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Can you learn by reading about other’s success?

The whole point of reading about successful small business operators is simple – you want to be told something you don’t know. You want an edge you can take to market that will end up with you having a first-rate business.

It’s what’s called the copycat strategy.

The great artists are copied by the up and comers and Ian Thorpe was inspired by Kieran Perkins and Perkins got his lift from Stephen Holland.

Virgin’s Sir Richard Branson is often held up as a great pioneer of new business and rightfully is lauded for his inspiration to other aspiring business operators.

Though he can teach anyone a whole pile of valuable lessons, the one that is at the core of his smart decisions has been to pick a hole in the market where he could drive his Virgin juggernaut into.

His latest stunt to move into superannuation is a classic example of what I’m talking about.

Branson-like observations are at the core of many successful small business operators. Let me give you a case in point.

Where do ideas come from?

A couple of Kiwis celebrating an All Blacks victory over the Wallabies 17 years ago was the setting for a sleeper of a business with the provocative name of Holy Sheet!

The bed linen store opened its doors in 1990 in the bohemian Sydney suburb of Newtown and was the brainchild of New Zealand mates Edmund George and Daniel Hochberg. The two first met as students at the University of Wellington but went their separate ways and eventually bumped into each other in Sydney.

“We started with eight grand each and were a couple of marketing guys who knew nothing about retail,” George recalls. “We did a lot wrong but we did one thing right – we picked the market and the location.”

So they saw a gap in the market?

At the time, George said two big firms dominated the bed linen market and protective trade policies had put limitations on what consumers were being offered.

“I had run a business importing woollen products from New Zealand and knew some of the suppliers in the industry who regularly had difficulty getting rid of ends-of-lines and seconds, so we thought we would give them an outlet,” George says. “Daniel’s wife came up with the name and I suppose it shows the kind of fun attitude we brought to the business.”

Despite some early setbacks, including a fire that gutted its head office a decade ago, Holy Sheet! is now a franchise system with 16 outlets in NSW, Victoria, Queensland and Western Australia.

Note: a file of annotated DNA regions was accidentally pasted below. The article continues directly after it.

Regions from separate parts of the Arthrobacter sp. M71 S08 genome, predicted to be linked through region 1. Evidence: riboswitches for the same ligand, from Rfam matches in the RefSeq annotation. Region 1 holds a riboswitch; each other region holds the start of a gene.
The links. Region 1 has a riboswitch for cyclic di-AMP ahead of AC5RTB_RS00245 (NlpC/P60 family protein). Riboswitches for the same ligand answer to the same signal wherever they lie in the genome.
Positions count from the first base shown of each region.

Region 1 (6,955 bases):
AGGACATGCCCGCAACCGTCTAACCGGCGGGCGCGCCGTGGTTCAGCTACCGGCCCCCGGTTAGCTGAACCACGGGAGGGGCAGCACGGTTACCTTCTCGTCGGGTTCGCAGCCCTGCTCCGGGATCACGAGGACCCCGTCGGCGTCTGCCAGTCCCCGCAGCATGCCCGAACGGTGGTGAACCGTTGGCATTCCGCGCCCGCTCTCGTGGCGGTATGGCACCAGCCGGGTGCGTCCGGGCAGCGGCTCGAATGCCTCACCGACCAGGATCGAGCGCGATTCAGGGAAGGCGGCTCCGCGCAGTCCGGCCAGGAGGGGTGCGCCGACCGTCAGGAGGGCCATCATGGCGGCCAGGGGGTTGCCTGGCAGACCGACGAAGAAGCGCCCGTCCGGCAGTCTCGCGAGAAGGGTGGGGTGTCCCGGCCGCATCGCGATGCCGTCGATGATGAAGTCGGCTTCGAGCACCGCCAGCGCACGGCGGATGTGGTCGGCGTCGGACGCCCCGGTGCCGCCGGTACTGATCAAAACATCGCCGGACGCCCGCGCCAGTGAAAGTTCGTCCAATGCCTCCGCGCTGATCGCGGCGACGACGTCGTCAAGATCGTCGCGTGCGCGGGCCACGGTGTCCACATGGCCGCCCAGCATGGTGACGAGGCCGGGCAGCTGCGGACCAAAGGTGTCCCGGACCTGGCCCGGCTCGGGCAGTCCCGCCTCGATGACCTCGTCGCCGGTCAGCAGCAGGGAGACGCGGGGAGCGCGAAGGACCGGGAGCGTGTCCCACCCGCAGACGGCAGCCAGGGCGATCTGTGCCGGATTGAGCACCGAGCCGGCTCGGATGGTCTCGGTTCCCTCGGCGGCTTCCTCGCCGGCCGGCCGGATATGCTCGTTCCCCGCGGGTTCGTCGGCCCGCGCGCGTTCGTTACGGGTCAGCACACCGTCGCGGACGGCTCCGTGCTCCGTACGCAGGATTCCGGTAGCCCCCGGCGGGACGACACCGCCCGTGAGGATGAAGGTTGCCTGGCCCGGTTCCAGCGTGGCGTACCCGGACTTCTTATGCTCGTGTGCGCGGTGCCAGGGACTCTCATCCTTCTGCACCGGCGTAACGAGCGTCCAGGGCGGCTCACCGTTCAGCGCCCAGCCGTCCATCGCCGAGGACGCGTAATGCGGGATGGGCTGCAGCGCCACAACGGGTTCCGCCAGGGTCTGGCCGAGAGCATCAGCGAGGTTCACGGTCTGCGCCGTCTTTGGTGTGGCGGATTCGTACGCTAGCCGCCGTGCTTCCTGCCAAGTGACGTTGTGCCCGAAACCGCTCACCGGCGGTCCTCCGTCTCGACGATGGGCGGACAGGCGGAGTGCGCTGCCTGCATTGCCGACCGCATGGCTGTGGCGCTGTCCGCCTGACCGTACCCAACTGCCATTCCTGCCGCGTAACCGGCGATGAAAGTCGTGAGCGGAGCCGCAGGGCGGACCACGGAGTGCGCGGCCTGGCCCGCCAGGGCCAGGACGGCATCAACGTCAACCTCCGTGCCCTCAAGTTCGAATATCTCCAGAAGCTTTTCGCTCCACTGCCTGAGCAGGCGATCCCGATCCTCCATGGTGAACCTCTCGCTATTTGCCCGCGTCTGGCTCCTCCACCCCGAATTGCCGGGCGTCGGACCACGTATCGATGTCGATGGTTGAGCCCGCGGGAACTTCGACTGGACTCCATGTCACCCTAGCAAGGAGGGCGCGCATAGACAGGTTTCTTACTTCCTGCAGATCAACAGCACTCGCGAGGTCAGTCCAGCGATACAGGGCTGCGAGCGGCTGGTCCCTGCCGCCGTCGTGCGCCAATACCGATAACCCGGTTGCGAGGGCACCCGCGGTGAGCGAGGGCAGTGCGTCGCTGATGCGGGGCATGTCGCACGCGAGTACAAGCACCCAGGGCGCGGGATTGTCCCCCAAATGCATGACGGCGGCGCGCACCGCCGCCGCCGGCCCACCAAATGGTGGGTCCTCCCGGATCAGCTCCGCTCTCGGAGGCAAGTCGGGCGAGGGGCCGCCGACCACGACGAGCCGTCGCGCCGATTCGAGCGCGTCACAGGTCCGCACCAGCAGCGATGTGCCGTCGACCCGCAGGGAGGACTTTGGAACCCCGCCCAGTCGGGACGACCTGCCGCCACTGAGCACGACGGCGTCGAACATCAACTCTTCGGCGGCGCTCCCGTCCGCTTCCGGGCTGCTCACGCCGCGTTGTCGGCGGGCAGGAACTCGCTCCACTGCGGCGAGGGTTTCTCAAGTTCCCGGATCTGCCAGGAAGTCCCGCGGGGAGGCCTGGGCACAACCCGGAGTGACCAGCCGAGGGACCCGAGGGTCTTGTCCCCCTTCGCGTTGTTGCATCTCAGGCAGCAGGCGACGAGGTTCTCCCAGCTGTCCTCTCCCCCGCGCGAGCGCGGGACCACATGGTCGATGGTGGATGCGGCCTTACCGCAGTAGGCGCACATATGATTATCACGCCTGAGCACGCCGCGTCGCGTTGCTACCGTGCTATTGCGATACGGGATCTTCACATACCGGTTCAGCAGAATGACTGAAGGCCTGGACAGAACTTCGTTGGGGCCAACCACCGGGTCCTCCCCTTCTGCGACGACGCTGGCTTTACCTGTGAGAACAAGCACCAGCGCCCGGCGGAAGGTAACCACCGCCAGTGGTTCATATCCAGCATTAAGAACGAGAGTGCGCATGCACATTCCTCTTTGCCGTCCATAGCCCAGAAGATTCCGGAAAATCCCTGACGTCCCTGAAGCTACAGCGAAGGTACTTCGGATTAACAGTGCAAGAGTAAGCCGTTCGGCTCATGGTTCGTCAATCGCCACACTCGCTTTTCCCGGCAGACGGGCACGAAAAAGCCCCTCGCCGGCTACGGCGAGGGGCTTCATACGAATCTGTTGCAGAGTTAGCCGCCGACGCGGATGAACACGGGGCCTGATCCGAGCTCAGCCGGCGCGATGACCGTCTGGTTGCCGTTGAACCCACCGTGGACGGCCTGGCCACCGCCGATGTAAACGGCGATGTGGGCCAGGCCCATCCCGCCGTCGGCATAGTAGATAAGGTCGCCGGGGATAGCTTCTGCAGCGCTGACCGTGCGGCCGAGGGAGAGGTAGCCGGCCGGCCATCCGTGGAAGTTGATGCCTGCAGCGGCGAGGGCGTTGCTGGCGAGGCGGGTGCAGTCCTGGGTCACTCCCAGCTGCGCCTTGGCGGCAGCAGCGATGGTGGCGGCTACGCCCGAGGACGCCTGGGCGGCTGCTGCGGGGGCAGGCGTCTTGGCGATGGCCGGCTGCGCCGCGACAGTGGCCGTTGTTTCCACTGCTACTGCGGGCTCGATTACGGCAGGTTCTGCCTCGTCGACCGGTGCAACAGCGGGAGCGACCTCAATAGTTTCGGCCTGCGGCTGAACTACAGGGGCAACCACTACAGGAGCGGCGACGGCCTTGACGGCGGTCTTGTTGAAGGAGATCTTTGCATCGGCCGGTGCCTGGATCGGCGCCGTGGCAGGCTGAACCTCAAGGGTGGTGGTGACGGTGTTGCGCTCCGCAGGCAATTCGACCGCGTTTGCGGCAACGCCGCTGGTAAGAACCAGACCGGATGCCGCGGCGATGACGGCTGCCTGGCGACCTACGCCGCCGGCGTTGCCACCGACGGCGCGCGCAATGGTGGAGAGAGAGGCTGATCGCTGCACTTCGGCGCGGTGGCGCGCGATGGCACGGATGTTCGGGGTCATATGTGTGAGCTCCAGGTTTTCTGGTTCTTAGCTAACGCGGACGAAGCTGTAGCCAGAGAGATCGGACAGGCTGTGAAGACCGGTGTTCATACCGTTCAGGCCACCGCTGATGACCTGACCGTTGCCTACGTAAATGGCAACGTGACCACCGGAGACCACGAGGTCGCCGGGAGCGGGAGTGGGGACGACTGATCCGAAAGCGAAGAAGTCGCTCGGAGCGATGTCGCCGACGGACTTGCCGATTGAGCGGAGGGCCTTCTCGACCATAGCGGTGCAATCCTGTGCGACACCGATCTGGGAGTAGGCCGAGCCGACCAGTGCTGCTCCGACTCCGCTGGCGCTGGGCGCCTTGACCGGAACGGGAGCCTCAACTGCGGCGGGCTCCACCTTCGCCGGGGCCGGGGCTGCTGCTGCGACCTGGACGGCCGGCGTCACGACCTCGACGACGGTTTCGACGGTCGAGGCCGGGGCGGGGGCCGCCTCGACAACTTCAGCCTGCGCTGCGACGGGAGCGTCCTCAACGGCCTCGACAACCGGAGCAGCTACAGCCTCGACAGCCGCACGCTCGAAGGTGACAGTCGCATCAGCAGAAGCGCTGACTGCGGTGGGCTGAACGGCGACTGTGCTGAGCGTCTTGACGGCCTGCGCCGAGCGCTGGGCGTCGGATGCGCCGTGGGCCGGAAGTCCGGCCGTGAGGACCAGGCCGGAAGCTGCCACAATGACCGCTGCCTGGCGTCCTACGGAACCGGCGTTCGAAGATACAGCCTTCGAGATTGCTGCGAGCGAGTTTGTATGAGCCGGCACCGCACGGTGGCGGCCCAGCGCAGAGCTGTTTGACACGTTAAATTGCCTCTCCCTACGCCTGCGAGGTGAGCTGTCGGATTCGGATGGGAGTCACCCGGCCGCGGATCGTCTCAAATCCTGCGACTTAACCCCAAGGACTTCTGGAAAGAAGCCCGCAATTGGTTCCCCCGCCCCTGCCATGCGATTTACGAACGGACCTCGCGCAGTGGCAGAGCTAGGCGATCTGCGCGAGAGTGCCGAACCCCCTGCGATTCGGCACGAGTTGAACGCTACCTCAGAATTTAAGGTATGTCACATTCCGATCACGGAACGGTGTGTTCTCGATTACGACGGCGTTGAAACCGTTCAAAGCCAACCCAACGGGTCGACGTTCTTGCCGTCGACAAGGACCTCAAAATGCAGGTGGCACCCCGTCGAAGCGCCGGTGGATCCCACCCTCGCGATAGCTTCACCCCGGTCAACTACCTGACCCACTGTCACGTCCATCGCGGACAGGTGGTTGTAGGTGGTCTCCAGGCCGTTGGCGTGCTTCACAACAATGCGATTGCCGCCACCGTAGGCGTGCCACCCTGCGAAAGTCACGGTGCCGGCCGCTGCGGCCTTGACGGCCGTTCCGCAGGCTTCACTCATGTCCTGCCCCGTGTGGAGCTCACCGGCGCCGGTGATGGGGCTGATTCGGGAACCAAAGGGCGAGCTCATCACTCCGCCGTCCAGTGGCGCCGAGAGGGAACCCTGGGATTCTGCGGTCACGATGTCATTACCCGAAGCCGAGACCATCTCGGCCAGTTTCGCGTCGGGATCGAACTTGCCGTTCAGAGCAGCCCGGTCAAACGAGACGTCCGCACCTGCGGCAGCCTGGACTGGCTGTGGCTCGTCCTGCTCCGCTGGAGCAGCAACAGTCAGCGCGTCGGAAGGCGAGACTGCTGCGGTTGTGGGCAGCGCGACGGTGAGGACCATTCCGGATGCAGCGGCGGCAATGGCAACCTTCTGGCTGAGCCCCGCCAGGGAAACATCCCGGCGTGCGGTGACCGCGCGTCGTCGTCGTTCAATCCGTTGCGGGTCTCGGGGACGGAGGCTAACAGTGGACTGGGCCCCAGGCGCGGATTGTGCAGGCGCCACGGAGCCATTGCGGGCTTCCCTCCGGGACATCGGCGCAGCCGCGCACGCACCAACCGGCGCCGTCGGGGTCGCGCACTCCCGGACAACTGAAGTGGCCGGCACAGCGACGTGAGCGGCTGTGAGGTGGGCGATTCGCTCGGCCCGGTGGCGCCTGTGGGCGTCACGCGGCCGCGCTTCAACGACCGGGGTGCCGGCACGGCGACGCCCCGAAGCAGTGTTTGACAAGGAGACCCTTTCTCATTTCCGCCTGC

“Within three years, we have hopes to have 40 stores in Australia and also intend to explore opportunities overseas,” George says.

So you have to know who to target?

Holy Sheet! is a modern business with the marketing push not only targeted at women, who invariably assume the role of interior decorator in most households.

“The average Holy Sheet! customer is one who enjoys relaxation time, a contemporary lifestyle and a sense of humour,” Hochberg says. “When a customer visits any of our 16 stores, there is that element of surprise about the type and range of products we have and this is what makes our concept so captivating. The urban male of today plays as important a role in our marketing as much as the usual fashionable female does.”

The plan to create a retail chain was not the only part of the picture, as they also wanted to build a brand. Nowadays more than 50 per cent of the products sold are under the Holy Sheet! brand.

“Our product ranges are regarded by many as the benchmark in fashion and our views are regularly sought by suppliers in their stock selection process," Hochberg explains. “We work to be three to four steps ahead of the rest.”

On the experience of being a franchisor, George says getting the first few franchisees wasn’t easy, but after six were in place the numbers increased quickly.

“We actually came at it from a different angle because we had been franchisees ourselves earlier in our history, opening up the first House store in Sydney,” George says. “It gave us a perspective on what franchisees need from their franchisor.”

What gives winners the edge?

The pair say you have to be always open to learn new things to give you an edge.

“We recently took on a new partner, Nick Hillyard, who has had vast experience in UK retail outlets,” George says. “He has come in and has shown us better ways of doing business and what he knows has been eye opening.”

This is not just a story about someone taking a good business into a franchise system, which is something many small businesses aspire to do, but it’s essentially about how they saw that the domination of the market by two big players created an opportunity for Holy Sheet!

Don’t just think about your business and your competition today, but also think about what you could do to your industry and your competitors tomorrow.

Any tips?

1.    The big players don’t have to rule
2.    Look for gaps in the market and you will find them
3.    Brainstorm ideas. You never know what can come out of people’s minds, even over rugby and a beer!
4.    Copy the best in business. They set great examples.
 

Published on: Tuesday, November 10, 2009

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